The COVID-19 pandemic has sent everyone rushing into the arms of technology. We take a look at some of the most inspiring solutions embraced by the art and culture sector.
Most of the world seems to have gone through the seven stages of pandemic grief. In the last seven months since the news first broke, we’ve gone from shock and denial to anger and depression, to acceptance and hope. The great driving force of economics has forced us back on our feet, pushing us to make the best of these critical circumstances. And while at it, technology has turned out to be our single greatest saviour, and has infiltrated all sectors at this time, whether for creation, delivery or consumption. The art & culture sector is no exception.
Artists, art organisations and culture professionals, who have the bandwidth, have embraced technology to keep the arts alive. From art exhibitions to fashion shows, from pride parades to concerts to literature and film festivals, everything has been translated virtually. There are now even exclusive virtual performance venues, where performing artists can present their shows, having rehearsed virtually! Even for those cautiously re-opening the doors of their physical cultural spaces, the event formats will likely remain hybrid in the foreseeable future, and their reliance on technology to maintain online standards and offline safety will be big. So, what has the transition been like and how is the culture sector adapting to the use of technology?
Topping up with Digital
After television and content-streaming platforms, the medium most of us turned to, to compensate for the lack of human interactions, were video conferencing tools. Both business and pleasure started taking place through these platforms and artists and event companies put on all manner of shows. However, four months into the pandemic and many are now experiencing ‘Zoom fatigue’, a term used to describe the mental exhaustion associated with online video conferencing and named after the world’s most popular web conference tool. A push for alternate digital means of consumption and engagement then led to many other digital innovations.
A Europe-based virtual art event serves as a good example. In early July 2020, the National Interdisciplinary Theater Ensemble (NITE) hosted a 24-hour long virtual Art Carousel to help raise funds for Doctors without Borders fighting in the frontlines of the global pandemic. NITE, a Dutch-origin open movement initiated by an ensemble of actors, dancers and musicians, is based in the Netherlands.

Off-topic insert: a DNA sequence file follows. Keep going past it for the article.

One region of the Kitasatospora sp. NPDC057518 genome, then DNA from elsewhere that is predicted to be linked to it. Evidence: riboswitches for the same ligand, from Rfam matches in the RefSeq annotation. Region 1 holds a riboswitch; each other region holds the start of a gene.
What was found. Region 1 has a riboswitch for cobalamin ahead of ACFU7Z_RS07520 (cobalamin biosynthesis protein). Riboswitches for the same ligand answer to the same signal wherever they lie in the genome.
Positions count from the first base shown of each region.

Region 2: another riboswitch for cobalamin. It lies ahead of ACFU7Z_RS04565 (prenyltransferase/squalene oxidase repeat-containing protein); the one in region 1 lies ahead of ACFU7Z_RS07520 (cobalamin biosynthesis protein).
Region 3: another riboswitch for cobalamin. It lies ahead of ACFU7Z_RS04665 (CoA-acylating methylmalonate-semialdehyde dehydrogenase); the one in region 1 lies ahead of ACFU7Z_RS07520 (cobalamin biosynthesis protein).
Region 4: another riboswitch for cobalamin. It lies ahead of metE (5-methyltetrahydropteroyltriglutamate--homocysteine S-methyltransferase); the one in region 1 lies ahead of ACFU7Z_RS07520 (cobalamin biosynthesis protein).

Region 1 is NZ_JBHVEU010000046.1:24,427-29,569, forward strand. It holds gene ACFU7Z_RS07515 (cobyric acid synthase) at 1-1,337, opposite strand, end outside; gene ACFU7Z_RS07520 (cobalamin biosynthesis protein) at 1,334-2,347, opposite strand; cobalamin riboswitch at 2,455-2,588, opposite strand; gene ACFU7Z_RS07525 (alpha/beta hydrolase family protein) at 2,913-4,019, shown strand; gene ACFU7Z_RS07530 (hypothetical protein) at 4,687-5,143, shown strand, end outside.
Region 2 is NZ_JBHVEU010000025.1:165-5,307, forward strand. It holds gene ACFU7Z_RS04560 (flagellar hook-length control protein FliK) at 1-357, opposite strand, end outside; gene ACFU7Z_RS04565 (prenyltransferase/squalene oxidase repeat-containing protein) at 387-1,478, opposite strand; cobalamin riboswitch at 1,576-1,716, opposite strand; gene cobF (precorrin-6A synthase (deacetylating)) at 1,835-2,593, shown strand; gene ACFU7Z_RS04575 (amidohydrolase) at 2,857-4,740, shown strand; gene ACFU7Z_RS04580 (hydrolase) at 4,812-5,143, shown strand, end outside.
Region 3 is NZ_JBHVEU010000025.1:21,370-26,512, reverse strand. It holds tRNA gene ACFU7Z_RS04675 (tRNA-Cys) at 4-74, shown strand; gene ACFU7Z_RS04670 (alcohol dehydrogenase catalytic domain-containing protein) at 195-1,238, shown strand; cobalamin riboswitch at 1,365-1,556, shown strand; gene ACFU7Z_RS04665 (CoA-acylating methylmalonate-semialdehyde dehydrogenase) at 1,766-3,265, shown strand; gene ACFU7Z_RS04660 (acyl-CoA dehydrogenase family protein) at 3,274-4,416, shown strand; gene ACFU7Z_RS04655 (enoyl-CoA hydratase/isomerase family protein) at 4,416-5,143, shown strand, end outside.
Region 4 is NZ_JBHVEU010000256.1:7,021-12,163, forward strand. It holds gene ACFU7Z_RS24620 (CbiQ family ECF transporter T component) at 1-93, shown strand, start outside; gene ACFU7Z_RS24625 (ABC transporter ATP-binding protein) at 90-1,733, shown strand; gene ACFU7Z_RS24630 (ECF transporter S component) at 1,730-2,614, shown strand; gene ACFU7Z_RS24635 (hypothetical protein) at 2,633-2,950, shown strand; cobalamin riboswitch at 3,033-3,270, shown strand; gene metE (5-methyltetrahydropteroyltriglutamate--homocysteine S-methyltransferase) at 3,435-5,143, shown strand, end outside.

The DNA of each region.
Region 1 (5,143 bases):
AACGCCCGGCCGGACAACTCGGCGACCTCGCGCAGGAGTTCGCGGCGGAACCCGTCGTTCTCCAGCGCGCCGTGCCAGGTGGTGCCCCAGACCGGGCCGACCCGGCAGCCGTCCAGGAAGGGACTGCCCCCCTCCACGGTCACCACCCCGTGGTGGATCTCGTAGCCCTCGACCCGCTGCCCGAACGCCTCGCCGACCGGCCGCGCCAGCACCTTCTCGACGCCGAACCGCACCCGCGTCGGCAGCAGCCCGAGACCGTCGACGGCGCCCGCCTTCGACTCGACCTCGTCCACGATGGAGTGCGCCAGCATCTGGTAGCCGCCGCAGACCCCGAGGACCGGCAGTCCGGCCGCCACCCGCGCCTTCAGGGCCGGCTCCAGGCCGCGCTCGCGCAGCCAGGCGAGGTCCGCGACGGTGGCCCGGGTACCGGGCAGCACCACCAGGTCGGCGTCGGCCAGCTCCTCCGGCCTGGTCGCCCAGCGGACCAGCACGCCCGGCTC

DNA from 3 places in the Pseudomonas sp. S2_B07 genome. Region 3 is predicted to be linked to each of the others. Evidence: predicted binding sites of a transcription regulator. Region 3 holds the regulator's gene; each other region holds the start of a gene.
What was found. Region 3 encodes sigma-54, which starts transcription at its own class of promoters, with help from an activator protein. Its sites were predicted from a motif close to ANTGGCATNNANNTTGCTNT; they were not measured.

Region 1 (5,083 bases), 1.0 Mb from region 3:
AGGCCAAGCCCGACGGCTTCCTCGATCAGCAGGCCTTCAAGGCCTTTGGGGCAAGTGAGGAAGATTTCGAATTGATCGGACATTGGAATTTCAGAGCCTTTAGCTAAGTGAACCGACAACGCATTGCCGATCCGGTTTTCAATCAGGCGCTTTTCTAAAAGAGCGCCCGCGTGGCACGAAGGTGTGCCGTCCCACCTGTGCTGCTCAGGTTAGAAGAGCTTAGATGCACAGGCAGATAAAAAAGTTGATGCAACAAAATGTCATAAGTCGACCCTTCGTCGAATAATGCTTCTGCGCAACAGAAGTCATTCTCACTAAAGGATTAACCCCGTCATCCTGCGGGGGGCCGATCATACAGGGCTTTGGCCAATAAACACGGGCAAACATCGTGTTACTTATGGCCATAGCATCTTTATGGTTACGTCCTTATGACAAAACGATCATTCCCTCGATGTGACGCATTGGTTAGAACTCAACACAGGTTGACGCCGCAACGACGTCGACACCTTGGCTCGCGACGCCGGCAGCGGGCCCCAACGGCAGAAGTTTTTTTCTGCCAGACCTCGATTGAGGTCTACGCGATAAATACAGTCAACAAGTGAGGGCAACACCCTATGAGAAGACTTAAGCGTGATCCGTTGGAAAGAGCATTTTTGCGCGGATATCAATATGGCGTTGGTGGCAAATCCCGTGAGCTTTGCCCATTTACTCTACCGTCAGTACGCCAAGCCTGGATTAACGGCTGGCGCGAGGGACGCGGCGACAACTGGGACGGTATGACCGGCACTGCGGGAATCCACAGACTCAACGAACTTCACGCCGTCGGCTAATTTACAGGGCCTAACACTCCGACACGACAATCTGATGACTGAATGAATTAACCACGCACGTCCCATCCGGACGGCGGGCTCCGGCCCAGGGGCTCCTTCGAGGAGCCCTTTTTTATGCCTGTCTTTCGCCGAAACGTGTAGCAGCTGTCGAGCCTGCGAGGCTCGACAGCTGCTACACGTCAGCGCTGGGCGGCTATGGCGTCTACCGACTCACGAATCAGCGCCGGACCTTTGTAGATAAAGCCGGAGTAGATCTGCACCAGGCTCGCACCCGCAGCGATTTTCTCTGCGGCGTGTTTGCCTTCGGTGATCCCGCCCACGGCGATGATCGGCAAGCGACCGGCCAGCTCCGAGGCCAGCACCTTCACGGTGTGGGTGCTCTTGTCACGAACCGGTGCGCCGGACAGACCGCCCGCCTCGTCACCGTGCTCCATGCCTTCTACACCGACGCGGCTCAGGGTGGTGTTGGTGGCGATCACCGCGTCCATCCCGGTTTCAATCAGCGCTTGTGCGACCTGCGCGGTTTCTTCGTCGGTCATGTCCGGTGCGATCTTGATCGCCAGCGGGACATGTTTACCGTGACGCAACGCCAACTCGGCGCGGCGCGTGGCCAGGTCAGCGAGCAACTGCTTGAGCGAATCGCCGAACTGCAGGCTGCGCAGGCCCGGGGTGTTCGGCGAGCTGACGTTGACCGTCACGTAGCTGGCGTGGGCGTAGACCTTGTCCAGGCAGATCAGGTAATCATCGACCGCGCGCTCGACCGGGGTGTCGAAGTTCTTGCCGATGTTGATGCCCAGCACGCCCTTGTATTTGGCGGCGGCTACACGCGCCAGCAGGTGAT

The Art Carousel, dubbed as the NITE Hotel, served as a platform for artistes across the globe, who performed simultaneously or in quick succession over two days.
Online portals such as ‘theater’, ‘rooms’, ‘bar’ and ‘lobby’ hosted different art performances and activities. These included shows by Batsheva Dance Company, Hong Kong Ballet, Schaubühne Berlin, La Mama New York, Navdhara Indian Dance Theatre, Barak Marshall, and Polish Dance Theatre Poznan. A viewer could watch at the ‘theatre’ with everyone, enter one of the 23 rooms and watch an artiste of their choice, simply hang out at the bar to ‘meet’ other attendees and chat with them, and even go to a ‘loo’ (presumably for watercooler conversations). Although the event was free for all, one could shop for merchandise or make a donation to support their cause. With their compelling website design, unique format and offerings, and a judicious mix of tools and platforms, the Art Carousel proved to be a robust attempt at replicating the live festival experience context digitally.
Meanwhile, Lighthouse Immersive in Toronto, Canada, have created a drive-in art gallery with readily available projection tools. A warehouse has been reimagined as a gallery space with projections of Van Gogh’s art on its massive walls, which visitors can drive by. As creative solutions go, this one helps patrons enjoy art from within the safety bubbles of their respective cars and uses existing technology, instead of creating new ones.
A virtual serving coming up
Mobile applications and virtual reality are other popular solutions that the sector has quickly adopted to sustain an audience connection. Museums and art galleries, for instance, have used these means to create new exhibitions.
Take for example, the National Museum in New Delhi, which launched an audiovisual tour on an audio guide application (app) called HopOn India, after the start of the lockdown. The app offers immersive do-it-yourself audio guides for various themes, destinations and monuments, across various cities in India. Shalini Bansal, co-founder of HopOn India, says, “This technology does not need any audio instruments, charging docks or staff and is highly scalable and very economical. It can also allow access of destination tours from any remote location and complies well with the new no-touch, no shared devices and no tour escort (physical distancing) norms.”